Cisco Visual Networking Index Predicts More Video and Devices

According to the latest Cisco Visual Networking Index, there will be much more video by 2016, which will increase bandwidth and quality-of-service demands. The growth in tablets and smartphones will lead to new management and security challenges.

June 15, 2012

3 Min Read
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Annual internet traffic is forecast to grow to 1.3 zettabytes (1 trillion Gbytes), predicts the latest Cisco Visual Networking Index report. For business organizations, the analysis is also predicting a significant growth in video, Wi-Fi, non-PC devices and the use of IPv6. These various types of growth will require more planning to address not just the bandwidth, but also the management, security and quality of service necessary to support this growth, says Arielle Sumits, principal analyst for Cisco's VNI Forecast.

More video: Video is expected to be the fastest-growing service in both consumer and business applications. In business, it will be driven by an increase in desktop videoconferencing and a growth in the use of higher-bandwidth telepresence systems. These systems will place new burdens on companies to manage latency in order to maintain a consistent quality of service, says Sumits.

By 2016, 1.2 million video minutes, the equivalent of 833 days, is expected to travel the Internet every second. Globally, desktop videoconferencing is projected to be the fastest-growing service, with 36.4 million users in 2011, increasing to 218.9 million users in 2016. In North America, desktop videoconferencing will be the fastest-growing service across all business services categories (fixed and mobile), with 20.8 million users in 2011 and 113 million users in 2016.

More devices: Network managers also need to think about a shift in the types of devices that will access the network. The growth in information appliances such as tablets, smartphones and physical appliances is expected to play a larger role in consumer and business connectivity. By 2016, the Cisco Visual Networking Index projects there will be nearly 18.9 billion network connections, which is almost 2.5 connections for each person on earth, compared with 10.3 billion in 2011.

In 2011, PCs generated 94% of consumer Internet traffic; this is expected to fall to 81% by 2016 with an increasing number and variety of devices like tablets and smartphones.

There's also expected to be a significant growth in business location-based services, used for tracking and managing fleets and personnel. In North America these services are expected to grow from 10 million users in 2011 to 26 million users in 2016.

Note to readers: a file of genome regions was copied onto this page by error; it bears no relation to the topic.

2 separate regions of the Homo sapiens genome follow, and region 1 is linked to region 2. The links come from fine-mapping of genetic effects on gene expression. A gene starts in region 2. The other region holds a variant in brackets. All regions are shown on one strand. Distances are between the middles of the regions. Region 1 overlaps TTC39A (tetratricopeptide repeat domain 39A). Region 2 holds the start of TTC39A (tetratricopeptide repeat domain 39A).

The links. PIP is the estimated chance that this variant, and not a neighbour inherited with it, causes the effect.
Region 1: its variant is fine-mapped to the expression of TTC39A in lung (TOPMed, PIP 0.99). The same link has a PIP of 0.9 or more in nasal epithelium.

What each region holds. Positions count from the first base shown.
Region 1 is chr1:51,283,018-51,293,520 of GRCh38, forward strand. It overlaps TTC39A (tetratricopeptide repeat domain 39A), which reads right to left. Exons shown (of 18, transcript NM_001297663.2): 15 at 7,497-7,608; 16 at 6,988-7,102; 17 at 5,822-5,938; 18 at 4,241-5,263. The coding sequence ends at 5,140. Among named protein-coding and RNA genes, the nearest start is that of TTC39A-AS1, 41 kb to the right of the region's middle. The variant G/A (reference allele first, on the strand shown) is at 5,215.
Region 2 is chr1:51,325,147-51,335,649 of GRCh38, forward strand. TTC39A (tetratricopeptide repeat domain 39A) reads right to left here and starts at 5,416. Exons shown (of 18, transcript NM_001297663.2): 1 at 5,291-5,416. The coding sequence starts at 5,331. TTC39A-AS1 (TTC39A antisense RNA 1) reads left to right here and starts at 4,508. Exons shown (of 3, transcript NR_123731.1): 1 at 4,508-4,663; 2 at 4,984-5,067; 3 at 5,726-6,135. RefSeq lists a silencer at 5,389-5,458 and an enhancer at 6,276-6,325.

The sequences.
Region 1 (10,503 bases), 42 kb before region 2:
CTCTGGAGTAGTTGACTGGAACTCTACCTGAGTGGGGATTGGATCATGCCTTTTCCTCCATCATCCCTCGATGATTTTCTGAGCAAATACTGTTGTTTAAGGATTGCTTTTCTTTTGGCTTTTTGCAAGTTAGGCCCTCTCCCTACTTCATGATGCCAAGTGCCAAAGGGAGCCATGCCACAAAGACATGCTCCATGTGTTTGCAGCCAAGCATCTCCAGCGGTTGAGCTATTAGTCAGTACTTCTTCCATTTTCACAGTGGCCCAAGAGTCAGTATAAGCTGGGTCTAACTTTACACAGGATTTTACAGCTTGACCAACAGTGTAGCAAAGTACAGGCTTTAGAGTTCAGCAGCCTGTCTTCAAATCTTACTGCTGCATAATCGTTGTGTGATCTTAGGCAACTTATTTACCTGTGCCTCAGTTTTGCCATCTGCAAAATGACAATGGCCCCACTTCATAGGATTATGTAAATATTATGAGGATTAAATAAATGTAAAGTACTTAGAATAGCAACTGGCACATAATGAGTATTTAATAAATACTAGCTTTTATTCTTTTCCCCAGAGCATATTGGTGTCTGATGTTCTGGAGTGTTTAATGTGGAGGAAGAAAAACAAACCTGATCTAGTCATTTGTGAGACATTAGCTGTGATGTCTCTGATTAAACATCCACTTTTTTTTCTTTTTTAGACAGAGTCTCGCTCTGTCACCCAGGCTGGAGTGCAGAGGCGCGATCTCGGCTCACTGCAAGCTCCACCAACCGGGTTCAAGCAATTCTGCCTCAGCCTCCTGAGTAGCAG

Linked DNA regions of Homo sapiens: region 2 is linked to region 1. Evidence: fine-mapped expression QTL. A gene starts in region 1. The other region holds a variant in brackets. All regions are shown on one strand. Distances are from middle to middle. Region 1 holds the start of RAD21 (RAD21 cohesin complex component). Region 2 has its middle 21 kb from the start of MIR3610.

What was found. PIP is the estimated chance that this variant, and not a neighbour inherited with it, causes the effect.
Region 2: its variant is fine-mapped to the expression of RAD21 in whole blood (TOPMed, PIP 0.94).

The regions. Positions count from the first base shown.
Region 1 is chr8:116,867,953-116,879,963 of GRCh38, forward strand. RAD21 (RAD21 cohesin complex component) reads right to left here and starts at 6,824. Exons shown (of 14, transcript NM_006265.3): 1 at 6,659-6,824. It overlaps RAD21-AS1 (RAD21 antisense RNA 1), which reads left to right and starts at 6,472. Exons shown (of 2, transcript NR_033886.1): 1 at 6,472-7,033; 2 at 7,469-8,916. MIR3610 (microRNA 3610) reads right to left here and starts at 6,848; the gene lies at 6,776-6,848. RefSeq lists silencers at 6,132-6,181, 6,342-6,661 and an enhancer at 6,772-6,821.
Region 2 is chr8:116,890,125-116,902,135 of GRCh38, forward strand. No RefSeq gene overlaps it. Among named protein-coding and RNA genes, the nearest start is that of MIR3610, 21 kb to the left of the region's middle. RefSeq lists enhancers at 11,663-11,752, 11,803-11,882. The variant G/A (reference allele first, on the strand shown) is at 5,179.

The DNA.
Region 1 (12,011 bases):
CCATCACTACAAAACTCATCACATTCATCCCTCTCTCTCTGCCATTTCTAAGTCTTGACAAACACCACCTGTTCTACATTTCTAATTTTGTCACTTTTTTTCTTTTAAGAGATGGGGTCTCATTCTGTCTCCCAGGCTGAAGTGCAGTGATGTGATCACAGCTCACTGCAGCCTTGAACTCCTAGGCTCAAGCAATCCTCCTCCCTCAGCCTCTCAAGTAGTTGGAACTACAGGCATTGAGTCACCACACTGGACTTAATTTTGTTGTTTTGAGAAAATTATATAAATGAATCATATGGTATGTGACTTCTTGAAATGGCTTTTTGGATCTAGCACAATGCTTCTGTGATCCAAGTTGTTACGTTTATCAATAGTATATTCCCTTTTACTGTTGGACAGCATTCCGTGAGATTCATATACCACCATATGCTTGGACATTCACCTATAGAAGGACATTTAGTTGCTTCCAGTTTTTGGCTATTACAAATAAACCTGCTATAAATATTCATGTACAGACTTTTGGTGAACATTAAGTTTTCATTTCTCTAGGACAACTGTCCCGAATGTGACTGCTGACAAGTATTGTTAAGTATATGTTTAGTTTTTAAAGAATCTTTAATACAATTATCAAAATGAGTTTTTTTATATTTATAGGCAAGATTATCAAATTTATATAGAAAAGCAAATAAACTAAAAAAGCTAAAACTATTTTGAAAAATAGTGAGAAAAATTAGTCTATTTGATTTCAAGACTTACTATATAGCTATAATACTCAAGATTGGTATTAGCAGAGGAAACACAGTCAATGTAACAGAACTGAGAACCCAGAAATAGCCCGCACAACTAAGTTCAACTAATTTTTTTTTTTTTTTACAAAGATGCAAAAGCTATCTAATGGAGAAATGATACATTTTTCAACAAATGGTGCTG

Expect a significant shift in the use of IPv6, with the depletion of the IPv4 address space, says Sumits. Network, content and software providers need to look at creating capabilities for an efficient management to seamlessly transition from IPv4 to IPv6.

In North America, there will be 1.2 billion IPv6-capable fixed and mobile devices in 2016, an increase from 141 million in 2011. Of these, 249 million will be business-fixed devices, up from 16 million in 2011.

Many of these devices will connect to the Internet and enterprise infrastructure via Wi-Fi, as well. Organizations will have to consider moving away from physical network management using MAC addresses, says Sumits. "They will have to deploy a more flexible approach to authentication that will allow other devices such as smartphones and tablets onto business networks. These involve new decisions on the management capabilities and the security of these devices."

The Visual Networking Index also predicted a significant growth in M2M applications. This could include relatively low-bandwidth applications like lighting controls and environmental sensors, or more demanding applications like video surveillance cameras. These kinds of applications have the potential to generate significant network traffic, as well.

The Short Message System (SMS), which in some ways is the lowest common denominator in mobile messaging, will continue to grow as a complement to other messaging technologies such as email and instant messaging. In North America, business mobile SMS was the most highly penetrated business mobile service in 2011, with 52 million users (82% of business mobile users), and is expected to grow to 61 million users (89% of business mobile users) by 2016.

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